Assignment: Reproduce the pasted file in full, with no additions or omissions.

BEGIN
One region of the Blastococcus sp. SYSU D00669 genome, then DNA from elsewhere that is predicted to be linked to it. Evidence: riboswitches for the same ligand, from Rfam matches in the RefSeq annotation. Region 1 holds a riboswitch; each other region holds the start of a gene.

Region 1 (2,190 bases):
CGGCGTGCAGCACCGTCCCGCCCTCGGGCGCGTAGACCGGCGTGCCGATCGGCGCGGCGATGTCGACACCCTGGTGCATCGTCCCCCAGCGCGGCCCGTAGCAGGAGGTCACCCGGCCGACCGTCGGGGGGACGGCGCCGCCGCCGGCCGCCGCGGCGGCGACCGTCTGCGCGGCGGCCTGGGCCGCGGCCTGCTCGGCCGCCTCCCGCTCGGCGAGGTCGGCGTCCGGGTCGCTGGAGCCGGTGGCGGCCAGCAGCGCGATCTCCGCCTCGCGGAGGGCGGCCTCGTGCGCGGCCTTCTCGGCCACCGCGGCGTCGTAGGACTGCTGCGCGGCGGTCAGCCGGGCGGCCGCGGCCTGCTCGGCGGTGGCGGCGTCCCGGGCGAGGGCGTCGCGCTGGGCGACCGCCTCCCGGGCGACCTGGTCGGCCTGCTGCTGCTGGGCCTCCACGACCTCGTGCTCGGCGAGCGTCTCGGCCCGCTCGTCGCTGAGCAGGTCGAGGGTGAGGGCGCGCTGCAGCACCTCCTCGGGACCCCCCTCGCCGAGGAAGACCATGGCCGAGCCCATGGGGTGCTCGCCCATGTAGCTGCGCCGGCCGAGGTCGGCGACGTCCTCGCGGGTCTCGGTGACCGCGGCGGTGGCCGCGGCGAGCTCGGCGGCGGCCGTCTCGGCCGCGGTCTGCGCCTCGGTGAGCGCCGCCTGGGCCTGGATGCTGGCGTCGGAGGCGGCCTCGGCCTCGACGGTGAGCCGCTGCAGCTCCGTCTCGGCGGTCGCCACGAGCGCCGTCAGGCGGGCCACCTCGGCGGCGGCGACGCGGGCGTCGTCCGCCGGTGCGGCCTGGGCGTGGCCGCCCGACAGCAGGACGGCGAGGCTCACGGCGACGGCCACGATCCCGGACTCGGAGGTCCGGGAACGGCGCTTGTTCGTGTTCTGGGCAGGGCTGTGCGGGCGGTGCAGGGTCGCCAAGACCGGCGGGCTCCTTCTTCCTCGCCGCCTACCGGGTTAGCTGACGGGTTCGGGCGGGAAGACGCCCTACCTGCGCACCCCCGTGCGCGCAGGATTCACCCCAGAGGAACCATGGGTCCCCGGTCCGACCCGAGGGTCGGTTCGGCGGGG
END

One region of the Blastococcus sp. SYSU D00669 genome, then DNA from elsewhere that is predicted to be linked to it. Evidence: riboswitches for the same ligand, from Rfam matches in the RefSeq annotation. Region 1 holds a riboswitch; each other region holds the start of a gene.

Region 1 (2,190 bases):
CGGCGTGCAGCACCGTCCCGCCCTCGGGCGCGTAGACCGGCGTGCCGATCGGCGCGGCGATGTCGACACCCTGGTGCATCGTCCCCCAGCGCGGCCCGTAGCAGGAGGTCACCCGGCCGACCGTCGGGGGGACGGCGCCGCCGCCGGCCGCCGCGGCGGCGACCGTCTGCGCGGCGGCCTGGGCCGCGGCCTGCTCGGCCGCCTCCCGCTCGGCGAGGTCGGCGTCCGGGTCGCTGGAGCCGGTGGCGGCCAGCAGCGCGATCTCCGCCTCGCGGAGGGCGGCCTCGTGCGCGGCCTTCTCGGCCACCGCGGCGTCGTAGGACTGCTGCGCGGCGGTCAGCCGGGCGGCCGCGGCCTGCTCGGCGGTGGCGGCGTCCCGGGCGAGGGCGTCGCGCTGGGCGACCGCCTCCCGGGCGACCTGGTCGGCCTGCTGCTGCTGGGCCTCCACGACCTCGTGCTCGGCGAGCGTCTCGGCCCGCTCGTCGCTGAGCAGGTCGAGGGTGAGGGCGCGCTGCAGCACCTCCTCGGGACCCCCCTCGCCGAGGAAGACCATGGCCGAGCCCATGGGGTGCTCGCCCATGTAGCTGCGCCGGCCGAGGTCGGCGACGTCCTCGCGGGTCTCGGTGACCGCGGCGGTGGCCGCGGCGAGCTCGGCGGCGGCCGTCTCGGCCGCGGTCTGCGCCTCGGTGAGCGCCGCCTGGGCCTGGATGCTGGCGTCGGAGGCGGCCTCGGCCTCGACGGTGAGCCGCTGCAGCTCCGTCTCGGCGGTCGCCACGAGCGCCGTCAGGCGGGCCACCTCGGCGGCGGCGACGCGGGCGTCGTCCGCCGGTGCGGCCTGGGCGTGGCCGCCCGACAGCAGGACGGCGAGGCTCACGGCGACGGCCACGATCCCGGACTCGGAGGTCCGGGAACGGCGCTTGTTCGTGTTCTGGGCAGGGCTGTGCGGGCGGTGCAGGGTCGCCAAGACCGGCGGGCTCCTTCTTCCTCGCCGCCTACCGGGTTAGCTGACGGGTTCGGGCGGGAAGACGCCCTACCTGCGCACCCCCGTGCGCGCAGGATTCACCCCAGAGGAACCATGGGTCCCCGGTCCGACCCGAGGGTCGGTTCGGCGGGG